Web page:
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The Weekly Market Snapshot from Frazier Allen

 

Market Commentary by Scott J. Brown, Ph.D., Chief Economist for Raymond James Investment Services

Scott J. Brown Ph.D., Chief Economist Raymond James Investment Services

Scott J. Brown Ph.D., Chief Economist Raymond James Investment Services

The economic data were mixed, but generally consistent with a moderate economic recovery. Residential construction figures fell sharply in May, reflecting the impact of the expiration of the homebuyer tax credit on April 30. Industrial production continued to advance in May, boosted partly by higher utility output – a function of unseasonably warm weather. Manufacturing output rose 0.9%. Capacity utilization continued to rise, but remains well below the average level of the last several years (and far below levels that might be considered “inflationary”).

The Consumer Price Index (CPI) fell 0.2% in May (+2.0% year-over-year – but unchanged relative to December 2009), held down by flat food prices and a drop in energy, which was largely due to the seasonal adjustment. Ex-food and energy, the CPI edged up 0.1% in May, which put it up 0.9% year-over-year. Weekly jobless claims remained stubbornly high.

U.S. financial markets have struggled with the economic outlook recently. Long-term interest rates fell in May, due partly to a flight to safety following concerns about European debt. However, worries about the strength of the U.S. economic recovery were also a factor. Recent data suggest that the recovery is advancing, but at a somewhat slower pace than was expected a couple of months ago – not enough to put much of a dent in the unemployment rate.

Next week, the focus will be on the Fed policy announcement. The Federal Open Market Committee (FOMC) is widely expected to leave short-term interest rates unchanged on Wednesday, and it should repeat the expectation that economic conditions are likely to warrant exceptionally low levels of the overnight lending rate “for an extended period.” There may be some tweaking of the wording of the economic outlook. Home sales figures are likely to be mixed in May, but recent anecdotal information suggest a sharp drop in housing activity (which should show up in the June numbers).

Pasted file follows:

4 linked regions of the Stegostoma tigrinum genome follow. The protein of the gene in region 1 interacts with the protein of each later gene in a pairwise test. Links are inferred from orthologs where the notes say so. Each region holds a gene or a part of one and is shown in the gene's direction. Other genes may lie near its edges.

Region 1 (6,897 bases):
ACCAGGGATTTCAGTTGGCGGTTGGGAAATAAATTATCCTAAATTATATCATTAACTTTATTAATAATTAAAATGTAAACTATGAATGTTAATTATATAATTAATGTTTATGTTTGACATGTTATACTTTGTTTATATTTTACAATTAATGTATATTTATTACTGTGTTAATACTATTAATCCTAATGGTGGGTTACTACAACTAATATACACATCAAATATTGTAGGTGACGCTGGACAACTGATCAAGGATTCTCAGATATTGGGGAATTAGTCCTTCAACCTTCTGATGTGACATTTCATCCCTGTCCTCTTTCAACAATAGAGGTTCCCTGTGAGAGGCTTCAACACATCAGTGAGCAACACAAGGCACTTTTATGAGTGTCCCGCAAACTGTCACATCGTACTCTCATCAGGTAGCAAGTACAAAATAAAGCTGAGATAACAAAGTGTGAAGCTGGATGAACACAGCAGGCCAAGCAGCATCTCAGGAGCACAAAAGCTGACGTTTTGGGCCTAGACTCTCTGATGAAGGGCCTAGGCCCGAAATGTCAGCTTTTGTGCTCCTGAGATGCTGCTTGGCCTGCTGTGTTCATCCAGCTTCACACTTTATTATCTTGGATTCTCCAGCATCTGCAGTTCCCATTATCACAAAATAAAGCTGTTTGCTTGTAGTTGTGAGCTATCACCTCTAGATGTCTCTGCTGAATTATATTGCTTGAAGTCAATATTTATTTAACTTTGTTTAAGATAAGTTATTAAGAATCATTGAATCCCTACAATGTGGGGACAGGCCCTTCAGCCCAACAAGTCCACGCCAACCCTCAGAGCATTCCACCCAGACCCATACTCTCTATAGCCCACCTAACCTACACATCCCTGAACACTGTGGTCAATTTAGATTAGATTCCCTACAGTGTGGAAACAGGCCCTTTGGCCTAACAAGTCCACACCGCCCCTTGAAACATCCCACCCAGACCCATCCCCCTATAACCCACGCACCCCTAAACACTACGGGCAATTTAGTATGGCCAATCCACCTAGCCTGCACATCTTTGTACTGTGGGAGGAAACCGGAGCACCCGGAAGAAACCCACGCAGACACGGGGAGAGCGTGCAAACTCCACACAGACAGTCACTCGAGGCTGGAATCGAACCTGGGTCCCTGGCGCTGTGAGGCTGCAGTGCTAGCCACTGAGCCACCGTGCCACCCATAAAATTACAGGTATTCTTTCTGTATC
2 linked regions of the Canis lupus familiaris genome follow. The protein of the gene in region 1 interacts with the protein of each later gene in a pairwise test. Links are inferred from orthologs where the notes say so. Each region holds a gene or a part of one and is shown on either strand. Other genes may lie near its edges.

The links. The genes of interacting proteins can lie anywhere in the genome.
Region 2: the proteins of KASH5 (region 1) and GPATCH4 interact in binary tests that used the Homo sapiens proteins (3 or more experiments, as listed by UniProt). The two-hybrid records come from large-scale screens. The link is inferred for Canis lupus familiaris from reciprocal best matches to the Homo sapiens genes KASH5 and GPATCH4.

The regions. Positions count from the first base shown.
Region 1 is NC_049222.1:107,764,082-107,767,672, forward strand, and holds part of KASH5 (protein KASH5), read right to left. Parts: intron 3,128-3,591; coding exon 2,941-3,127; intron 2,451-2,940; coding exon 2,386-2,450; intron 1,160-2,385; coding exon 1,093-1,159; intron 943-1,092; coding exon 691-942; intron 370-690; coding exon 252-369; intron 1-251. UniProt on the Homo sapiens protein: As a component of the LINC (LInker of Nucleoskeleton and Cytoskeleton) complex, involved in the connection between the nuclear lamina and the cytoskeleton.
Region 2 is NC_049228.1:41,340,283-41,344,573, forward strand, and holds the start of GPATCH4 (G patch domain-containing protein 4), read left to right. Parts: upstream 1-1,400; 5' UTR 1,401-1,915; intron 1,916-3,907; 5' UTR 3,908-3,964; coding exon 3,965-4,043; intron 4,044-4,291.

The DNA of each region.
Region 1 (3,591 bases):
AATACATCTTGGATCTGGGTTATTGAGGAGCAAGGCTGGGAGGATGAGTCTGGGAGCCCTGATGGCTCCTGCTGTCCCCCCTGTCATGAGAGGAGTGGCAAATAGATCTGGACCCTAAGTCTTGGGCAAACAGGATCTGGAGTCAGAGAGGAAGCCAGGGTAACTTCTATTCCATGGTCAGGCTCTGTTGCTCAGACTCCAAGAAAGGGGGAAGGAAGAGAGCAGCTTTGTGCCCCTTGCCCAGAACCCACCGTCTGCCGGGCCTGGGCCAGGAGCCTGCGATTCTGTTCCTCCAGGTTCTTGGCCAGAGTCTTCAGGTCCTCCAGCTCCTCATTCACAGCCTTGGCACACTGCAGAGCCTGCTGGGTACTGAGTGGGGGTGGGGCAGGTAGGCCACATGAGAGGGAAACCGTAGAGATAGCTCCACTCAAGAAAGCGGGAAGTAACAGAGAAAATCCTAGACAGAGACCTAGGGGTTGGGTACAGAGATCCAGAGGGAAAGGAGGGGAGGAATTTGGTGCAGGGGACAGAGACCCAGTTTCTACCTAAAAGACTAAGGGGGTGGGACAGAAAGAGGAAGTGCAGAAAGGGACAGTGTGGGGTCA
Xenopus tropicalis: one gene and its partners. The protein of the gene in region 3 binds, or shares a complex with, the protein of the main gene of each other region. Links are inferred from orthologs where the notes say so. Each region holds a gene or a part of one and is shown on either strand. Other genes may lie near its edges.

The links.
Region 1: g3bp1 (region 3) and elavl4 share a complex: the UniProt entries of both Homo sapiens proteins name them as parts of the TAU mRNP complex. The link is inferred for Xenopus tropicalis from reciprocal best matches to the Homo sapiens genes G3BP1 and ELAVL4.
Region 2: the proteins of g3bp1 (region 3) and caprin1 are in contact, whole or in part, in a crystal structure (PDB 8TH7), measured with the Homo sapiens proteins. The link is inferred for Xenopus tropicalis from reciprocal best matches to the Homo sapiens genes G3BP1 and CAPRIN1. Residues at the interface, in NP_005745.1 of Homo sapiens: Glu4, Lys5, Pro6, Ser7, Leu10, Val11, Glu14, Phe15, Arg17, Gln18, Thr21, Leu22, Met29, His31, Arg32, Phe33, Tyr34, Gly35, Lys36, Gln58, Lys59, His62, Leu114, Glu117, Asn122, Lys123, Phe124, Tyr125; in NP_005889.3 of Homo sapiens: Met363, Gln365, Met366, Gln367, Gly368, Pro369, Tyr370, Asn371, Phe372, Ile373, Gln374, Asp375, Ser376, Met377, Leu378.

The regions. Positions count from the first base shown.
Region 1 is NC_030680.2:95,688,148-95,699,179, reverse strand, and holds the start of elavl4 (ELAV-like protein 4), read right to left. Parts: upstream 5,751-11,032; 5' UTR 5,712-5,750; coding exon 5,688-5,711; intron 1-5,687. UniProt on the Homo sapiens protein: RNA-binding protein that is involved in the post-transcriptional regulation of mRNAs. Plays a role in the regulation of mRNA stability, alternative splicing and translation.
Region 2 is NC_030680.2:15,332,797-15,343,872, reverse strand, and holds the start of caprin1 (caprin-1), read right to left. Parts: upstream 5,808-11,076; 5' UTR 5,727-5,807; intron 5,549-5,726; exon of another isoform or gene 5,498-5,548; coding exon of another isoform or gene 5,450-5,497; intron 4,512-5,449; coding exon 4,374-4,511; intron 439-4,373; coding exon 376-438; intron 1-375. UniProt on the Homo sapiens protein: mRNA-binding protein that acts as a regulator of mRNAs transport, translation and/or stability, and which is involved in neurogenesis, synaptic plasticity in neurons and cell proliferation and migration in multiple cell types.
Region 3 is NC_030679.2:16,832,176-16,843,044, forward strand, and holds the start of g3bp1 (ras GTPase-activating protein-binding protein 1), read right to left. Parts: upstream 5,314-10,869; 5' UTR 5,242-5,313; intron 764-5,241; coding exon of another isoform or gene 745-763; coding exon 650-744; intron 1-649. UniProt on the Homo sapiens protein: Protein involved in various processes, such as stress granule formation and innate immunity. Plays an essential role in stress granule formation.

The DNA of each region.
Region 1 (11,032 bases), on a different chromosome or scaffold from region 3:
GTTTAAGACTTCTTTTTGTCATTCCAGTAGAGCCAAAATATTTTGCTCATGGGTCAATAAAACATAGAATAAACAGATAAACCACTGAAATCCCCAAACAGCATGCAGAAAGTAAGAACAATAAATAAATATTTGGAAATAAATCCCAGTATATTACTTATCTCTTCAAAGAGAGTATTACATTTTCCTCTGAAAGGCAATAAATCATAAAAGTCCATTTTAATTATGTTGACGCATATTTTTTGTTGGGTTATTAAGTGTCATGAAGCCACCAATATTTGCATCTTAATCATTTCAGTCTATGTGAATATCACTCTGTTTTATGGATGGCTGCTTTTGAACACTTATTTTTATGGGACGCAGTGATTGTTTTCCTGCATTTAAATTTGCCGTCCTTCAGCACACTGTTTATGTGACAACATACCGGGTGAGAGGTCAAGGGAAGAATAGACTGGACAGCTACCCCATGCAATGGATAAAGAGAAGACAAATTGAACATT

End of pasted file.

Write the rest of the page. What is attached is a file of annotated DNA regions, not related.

Indices

  Last Last Week YTD return %
DJIA 10434.17 10172.53 0.06%
NASDAQ 2307.16 2218.71 1.68%
S&P 500 1116.04 1086.84 0.08%
MSCI EAFE 1414.82 1354.77 -10.50%
Russell 2000 665.85 639.79 6.47%

Consumer Money Rates

  Last 1-year ago
Prime Rate 3.25 3.25
Fed Funds 0.25 0.25
30-year mortgage 4.80 5.41

Currencies

  Last 1-year ago
Dollars per British Pound 1.480 1.631
Dollars per Euro 1.235 1.387
Japanese Yen per Dollar 90.790 95.720
Canadian Dollars per Dollar 1.029 1.135
Mexican Peso per Dollar 12.604 13.413

Commodities

  Last 1-year ago
Crude Oil 76.79 71.03
Gold 1248.57 936.16

Bond Rates

  Last 1-month ago
2-year treasury 0.71 0.69
10-year treasury 3.21 3.12
10-year municipal (TEY) 4.97 4.82

Treasury Yield Curve – 6/18/2010

S&P Sector Performance Charts – 6/18/2010

Economic Calendar

June 22 Existing Home Sales (May)
FOMC Policy Meeting Begins
June 23 New Home Sales (May)
FOMC Policy Decision
June 24 Jobless Claims (week ending June 19)
Durable Goods Orders (May)
June 29 Consumer Confidence (June)
July 1 ISM Manufacturing Index (June)
July 2 Employment Report (June)
July 5 Independence Day Holiday (markets closed)

Important Disclosures

Past performance is not a guarantee of future results. There are special risks involved with global investing related to market and currency fluctuations, economic and political instability, and different financial accounting standards. The above material has been obtained from sources considered reliable, but we do not guarantee that it is accurate or complete. There is no assurance that any trends mentioned will continue in the future. While interest on municipal bonds is generally exempt from federal income tax, it may be subject to the federal alternative minimum tax, state or local taxes. In addition, certain municipal bonds (such as Build America Bonds) are issued without a federal tax exemption, which subjects the related interest income to federal income tax. Investing involves risk and investors may incur a profit or a loss.

US government bonds and treasury bills are guaranteed by the US government and, if held to maturity, offer a fixed rate of return and guaranteed principal value. US government bonds are issued and guaranteed as to the timely payment of principal and interest by the federal government. Treasury bills are certificates reflecting short-term (less than one year) obligations of the US government.

Commodities trading is generally considered speculative because of the significant potential for investment loss. Markets for commodities are likely to be volatile and there may be sharp price fluctuations even during periods when prices overall are rising. Specific sector investing can be subject to different and greater risks than more diversified investments.

Tax Equiv Muni yields (TEY) assume a 35% tax rate on triple-A rated, tax-exempt insured revenue bonds.

Material prepared by Raymond James for use by its financial advisors.

The information contained herein has been obtained from sources considered reliable, but we do not guarantee that the foregoing material is accurate or complete. Data source: Bloomberg, as of close of business June 10th, 2010.

©2010 Raymond James Financial Services, Inc. member FINRA / SIPC.


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